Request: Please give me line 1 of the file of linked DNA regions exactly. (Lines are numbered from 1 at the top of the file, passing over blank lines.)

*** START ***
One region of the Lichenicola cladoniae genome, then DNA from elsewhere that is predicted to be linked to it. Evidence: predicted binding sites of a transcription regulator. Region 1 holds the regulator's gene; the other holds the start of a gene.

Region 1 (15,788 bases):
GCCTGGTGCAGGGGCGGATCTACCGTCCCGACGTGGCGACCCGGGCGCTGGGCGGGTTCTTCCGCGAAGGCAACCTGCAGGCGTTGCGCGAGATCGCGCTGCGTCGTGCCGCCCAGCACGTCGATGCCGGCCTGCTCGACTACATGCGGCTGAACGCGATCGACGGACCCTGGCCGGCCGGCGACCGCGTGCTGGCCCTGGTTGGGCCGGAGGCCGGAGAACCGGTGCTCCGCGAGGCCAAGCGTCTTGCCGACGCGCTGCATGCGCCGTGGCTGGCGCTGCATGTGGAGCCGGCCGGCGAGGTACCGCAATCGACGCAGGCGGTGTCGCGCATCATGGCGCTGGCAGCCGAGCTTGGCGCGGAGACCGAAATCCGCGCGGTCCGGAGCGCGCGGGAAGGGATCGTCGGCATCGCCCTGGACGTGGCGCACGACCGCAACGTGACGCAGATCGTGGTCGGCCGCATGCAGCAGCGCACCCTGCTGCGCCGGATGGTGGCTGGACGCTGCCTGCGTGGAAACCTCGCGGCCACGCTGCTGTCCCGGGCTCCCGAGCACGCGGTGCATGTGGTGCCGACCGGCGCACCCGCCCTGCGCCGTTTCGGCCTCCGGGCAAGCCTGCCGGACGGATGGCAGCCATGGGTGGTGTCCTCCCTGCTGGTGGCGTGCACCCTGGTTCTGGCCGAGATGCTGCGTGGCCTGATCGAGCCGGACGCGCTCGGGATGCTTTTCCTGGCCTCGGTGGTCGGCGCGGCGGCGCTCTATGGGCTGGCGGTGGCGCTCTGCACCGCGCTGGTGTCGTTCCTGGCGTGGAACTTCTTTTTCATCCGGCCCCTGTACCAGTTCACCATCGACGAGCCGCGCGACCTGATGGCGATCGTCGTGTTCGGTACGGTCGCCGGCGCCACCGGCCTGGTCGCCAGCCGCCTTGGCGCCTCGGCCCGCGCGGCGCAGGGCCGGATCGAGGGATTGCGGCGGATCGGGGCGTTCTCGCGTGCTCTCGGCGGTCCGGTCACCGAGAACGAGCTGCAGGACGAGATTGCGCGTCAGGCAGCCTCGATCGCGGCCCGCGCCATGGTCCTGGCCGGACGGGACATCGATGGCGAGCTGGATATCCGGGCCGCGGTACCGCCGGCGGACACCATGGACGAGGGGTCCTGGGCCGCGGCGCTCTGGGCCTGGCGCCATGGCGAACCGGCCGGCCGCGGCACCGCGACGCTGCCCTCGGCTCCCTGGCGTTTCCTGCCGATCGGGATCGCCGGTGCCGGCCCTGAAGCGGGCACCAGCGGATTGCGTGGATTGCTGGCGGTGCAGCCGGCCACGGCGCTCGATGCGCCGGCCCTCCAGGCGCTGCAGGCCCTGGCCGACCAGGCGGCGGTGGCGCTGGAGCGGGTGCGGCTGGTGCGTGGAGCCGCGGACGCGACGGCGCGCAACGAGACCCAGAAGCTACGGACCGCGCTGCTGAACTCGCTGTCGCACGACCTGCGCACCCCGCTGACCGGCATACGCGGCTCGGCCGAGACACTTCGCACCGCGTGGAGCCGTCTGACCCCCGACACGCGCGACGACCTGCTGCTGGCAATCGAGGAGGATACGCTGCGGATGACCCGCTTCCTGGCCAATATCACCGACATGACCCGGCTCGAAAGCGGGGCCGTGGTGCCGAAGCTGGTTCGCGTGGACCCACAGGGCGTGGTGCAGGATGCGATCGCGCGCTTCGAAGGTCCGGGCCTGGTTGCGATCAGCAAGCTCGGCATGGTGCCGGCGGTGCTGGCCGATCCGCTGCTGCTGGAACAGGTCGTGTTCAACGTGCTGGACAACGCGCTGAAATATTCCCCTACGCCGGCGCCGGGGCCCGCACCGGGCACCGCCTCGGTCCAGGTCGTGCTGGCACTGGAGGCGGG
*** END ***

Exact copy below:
One region of the Lichenicola cladoniae genome, then DNA from elsewhere that is predicted to be linked to it. Evidence: predicted binding sites of a transcription regulator. Region 1 holds the regulator's gene; the other holds the start of a gene.